The major objective of this work is to provide the knowledge necessary for the sound application and interpretation of photolabeling experiments. A major objective in the study of living systems is to associate function with chemical structure. Several experimental approaches have been developed to facilitate this goal. Among the most useful of these are photolabeling procedures. In this approach an activatable reagent is positioned adjacent to a target structure. This is often accomplished by taking advantage of the high affinity of the target for a particular substrate. The key steps in the labeling process involve activation of the latent reactivity of the reagent by irradiation with light and covalent bond formation between the reagent and the target biological structure. Once this has been accomplished, the target structure can be broken into smaller parts and the linked label located.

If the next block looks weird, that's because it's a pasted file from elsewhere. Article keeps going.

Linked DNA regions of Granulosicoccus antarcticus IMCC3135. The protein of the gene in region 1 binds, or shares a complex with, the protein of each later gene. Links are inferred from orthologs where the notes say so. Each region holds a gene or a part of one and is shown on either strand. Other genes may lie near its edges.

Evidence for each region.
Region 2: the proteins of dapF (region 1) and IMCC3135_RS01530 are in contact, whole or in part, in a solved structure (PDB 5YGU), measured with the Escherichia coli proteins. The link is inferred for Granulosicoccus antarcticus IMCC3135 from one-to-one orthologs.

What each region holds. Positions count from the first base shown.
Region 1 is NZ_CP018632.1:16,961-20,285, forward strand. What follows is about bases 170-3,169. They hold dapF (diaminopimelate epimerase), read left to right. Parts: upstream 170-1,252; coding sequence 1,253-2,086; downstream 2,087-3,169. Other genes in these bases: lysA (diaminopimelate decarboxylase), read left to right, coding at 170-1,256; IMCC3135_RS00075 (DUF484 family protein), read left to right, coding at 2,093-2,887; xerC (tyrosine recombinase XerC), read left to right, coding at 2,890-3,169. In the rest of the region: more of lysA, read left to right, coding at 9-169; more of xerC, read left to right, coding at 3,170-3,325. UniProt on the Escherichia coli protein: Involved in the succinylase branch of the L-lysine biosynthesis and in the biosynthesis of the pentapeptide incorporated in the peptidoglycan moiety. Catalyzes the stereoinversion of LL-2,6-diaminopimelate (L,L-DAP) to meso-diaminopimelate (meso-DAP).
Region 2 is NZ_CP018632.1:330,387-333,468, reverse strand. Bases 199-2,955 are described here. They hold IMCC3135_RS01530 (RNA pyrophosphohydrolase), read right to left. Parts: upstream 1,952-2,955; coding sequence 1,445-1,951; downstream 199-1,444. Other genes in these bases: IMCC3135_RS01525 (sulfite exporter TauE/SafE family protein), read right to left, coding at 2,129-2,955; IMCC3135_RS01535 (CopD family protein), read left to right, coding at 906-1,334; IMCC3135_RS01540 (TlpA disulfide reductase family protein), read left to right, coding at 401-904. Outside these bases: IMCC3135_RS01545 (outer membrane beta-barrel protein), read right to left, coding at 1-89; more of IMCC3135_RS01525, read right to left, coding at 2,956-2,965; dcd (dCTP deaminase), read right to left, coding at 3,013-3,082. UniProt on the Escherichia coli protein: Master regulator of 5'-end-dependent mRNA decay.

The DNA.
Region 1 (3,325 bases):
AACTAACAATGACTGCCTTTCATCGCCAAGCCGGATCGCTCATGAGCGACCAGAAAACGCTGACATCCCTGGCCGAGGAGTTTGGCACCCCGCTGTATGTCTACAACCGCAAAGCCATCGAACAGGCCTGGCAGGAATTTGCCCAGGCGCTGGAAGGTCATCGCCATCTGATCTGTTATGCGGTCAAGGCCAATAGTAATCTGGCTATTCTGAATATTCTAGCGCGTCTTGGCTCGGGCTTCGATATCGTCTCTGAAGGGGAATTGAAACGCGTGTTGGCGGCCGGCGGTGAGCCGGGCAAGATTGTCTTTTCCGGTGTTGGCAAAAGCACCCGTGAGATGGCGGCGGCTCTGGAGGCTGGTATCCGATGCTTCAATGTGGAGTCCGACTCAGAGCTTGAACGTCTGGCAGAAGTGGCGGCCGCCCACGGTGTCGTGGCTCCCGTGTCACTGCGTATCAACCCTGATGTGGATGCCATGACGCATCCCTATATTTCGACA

The aim of the research in this application is to examine the details of activation of the photolabeling agent by light, study the process of covalent bond formation, develop new photochemicals useful as labels, and test these findings in actual biological systems. A number of methods will be employed to accomplish these goals. However, the centerpiece of our approach is the application of time-resolved laser transient absorption spectroscopy to this problem. This method allows the direct observation of the photolabeling process and provides detailed information on the key activation and bonding steps. The laser spectroscopic results will be combined with the results of other, more classical, experiments to accomplish the aims of this research.
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